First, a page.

19
September
2011

Seminar by Winrich Freiwald (The Rockefeller University, New York, USA)

Title: Taking apart the neural machinery of face processing

Time and venue: 5:15 p.m., Lecture Hall, Max Planck Institute for Brain Research, Deutschordenstr. 46, 60528 Frankfurt am Main. Hosted by Wolf Singer and Lucia Melloni

Abstract
We perceive the world as a space of objects. We can recognize these objects with an ease belying the daunting complexity of the computational challenges involved - a complexity made evident by the size of the brain region supporting object recognition. To elucidate the neural mechanisms of object recognition, I will argue in my talk, evolution has presented us with a unique model system. The temporal lobes of macaque monkeys contain neural machinery to support face recognition consisting of six discrete patches of face-selective cortex. The two main organizing features of this system - concentration of cells encoding the same complex object category into modules and spatial separation of modules - make it possible to break down the process of face recognition into its components. In my talk I will present anatomical results supporting the notion that the distributed face patches really are part of an integrated face-processing machine, and electrophysiological results showing that each patch subserves a distinct computational function.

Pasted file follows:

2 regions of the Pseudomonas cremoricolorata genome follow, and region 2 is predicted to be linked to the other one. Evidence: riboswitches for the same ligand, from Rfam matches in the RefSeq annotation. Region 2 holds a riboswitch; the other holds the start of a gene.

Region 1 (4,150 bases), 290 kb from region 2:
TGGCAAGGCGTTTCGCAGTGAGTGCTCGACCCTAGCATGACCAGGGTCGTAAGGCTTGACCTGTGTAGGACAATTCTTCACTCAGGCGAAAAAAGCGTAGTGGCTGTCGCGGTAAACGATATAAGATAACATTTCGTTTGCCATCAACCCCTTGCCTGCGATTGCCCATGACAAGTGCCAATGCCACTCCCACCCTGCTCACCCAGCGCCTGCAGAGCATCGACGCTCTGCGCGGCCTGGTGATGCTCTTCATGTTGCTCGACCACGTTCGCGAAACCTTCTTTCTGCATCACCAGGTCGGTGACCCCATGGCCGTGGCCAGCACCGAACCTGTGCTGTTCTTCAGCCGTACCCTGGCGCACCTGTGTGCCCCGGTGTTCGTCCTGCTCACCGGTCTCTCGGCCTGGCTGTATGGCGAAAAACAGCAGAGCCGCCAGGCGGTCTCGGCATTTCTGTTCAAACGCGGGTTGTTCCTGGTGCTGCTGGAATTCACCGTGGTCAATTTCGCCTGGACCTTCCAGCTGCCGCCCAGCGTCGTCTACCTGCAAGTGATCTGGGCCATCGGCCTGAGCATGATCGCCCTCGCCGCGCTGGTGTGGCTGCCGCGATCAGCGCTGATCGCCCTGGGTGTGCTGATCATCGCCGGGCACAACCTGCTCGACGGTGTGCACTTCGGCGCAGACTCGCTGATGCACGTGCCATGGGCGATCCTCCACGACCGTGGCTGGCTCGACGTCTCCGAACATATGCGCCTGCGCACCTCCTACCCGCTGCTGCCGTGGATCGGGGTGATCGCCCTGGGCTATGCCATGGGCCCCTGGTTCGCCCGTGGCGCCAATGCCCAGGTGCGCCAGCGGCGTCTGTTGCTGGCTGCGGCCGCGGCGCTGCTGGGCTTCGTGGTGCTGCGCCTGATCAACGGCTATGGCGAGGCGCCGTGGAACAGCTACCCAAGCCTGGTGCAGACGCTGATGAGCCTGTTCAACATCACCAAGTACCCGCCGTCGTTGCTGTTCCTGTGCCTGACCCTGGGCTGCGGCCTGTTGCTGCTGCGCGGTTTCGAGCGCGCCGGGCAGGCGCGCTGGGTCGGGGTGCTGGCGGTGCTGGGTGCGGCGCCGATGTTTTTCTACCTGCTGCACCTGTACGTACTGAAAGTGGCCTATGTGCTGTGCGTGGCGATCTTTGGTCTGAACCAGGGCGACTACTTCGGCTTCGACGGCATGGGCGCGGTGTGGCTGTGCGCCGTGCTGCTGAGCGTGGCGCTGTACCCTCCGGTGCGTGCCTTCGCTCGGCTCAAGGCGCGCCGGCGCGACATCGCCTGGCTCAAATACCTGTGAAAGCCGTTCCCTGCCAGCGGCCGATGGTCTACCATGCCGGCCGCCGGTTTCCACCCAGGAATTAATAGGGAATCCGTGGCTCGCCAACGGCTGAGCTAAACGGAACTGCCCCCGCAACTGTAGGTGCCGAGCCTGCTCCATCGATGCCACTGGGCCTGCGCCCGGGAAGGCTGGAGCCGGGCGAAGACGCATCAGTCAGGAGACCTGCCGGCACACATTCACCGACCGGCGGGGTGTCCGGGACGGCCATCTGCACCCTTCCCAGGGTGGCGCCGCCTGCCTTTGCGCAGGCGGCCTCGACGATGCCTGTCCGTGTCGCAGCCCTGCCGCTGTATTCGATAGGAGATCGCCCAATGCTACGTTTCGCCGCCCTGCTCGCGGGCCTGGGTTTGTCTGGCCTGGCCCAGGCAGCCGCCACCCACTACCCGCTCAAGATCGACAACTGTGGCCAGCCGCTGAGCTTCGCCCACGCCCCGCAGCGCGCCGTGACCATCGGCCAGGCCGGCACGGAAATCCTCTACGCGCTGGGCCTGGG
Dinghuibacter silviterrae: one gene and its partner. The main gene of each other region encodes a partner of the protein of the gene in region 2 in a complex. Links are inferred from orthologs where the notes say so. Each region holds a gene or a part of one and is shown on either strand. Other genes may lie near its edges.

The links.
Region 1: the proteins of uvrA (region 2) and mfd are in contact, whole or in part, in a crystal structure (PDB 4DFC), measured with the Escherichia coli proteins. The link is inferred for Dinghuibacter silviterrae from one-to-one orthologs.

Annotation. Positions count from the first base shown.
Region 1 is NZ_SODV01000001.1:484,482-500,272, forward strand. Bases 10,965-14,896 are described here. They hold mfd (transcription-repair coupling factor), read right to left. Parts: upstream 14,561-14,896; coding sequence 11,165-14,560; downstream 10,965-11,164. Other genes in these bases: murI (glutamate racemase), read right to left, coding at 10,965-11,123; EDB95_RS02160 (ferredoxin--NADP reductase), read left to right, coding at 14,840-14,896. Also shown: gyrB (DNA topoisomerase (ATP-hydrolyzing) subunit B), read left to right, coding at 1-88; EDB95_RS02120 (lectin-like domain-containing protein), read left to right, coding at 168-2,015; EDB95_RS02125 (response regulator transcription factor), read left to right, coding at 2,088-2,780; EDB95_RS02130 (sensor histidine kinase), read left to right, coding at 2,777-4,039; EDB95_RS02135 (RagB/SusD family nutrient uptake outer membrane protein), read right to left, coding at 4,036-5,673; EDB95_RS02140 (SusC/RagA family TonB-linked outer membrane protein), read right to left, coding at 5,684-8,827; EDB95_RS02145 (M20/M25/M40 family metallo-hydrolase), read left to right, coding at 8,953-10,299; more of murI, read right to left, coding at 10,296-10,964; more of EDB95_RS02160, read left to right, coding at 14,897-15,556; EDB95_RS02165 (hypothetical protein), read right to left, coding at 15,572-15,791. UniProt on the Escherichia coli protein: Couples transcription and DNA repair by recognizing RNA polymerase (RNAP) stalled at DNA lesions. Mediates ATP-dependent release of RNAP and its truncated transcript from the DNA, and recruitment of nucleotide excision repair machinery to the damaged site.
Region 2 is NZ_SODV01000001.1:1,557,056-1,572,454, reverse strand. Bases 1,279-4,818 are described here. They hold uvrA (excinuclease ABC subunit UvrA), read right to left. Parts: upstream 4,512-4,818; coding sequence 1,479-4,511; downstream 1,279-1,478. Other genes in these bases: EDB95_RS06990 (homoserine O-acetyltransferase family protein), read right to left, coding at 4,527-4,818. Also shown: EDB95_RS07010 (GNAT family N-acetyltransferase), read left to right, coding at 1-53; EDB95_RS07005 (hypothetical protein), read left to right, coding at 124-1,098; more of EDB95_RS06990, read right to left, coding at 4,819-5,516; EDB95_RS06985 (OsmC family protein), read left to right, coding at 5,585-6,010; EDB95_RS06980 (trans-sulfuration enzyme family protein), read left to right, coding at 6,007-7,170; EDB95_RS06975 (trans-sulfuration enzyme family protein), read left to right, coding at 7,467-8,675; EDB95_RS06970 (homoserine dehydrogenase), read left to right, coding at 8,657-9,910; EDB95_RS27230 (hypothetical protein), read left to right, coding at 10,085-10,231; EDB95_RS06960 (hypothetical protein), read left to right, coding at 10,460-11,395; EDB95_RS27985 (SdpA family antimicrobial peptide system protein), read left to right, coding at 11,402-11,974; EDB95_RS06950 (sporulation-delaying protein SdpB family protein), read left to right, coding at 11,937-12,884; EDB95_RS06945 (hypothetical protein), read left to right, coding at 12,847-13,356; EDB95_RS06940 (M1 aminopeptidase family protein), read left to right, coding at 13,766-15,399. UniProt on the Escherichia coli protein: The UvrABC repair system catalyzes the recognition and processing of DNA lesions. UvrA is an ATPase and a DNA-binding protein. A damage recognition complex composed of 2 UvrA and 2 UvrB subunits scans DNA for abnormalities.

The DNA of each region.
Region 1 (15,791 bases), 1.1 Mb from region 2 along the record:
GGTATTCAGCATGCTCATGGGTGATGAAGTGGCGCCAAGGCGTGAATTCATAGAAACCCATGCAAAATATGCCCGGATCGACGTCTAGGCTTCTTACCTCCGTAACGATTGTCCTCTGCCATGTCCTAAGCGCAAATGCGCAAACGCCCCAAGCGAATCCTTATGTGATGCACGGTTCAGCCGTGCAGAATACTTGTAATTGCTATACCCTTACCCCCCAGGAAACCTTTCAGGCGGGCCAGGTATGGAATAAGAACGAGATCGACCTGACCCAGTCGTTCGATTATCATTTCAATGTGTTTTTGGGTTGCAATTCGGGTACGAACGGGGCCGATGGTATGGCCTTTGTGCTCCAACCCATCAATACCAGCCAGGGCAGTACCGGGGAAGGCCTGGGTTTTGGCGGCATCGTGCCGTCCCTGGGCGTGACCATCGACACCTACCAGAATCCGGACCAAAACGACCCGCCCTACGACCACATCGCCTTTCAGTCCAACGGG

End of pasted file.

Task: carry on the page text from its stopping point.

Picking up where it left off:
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Dr. Arjan Vink
T: +49 69 850033-2900
M: +49 175 2647988
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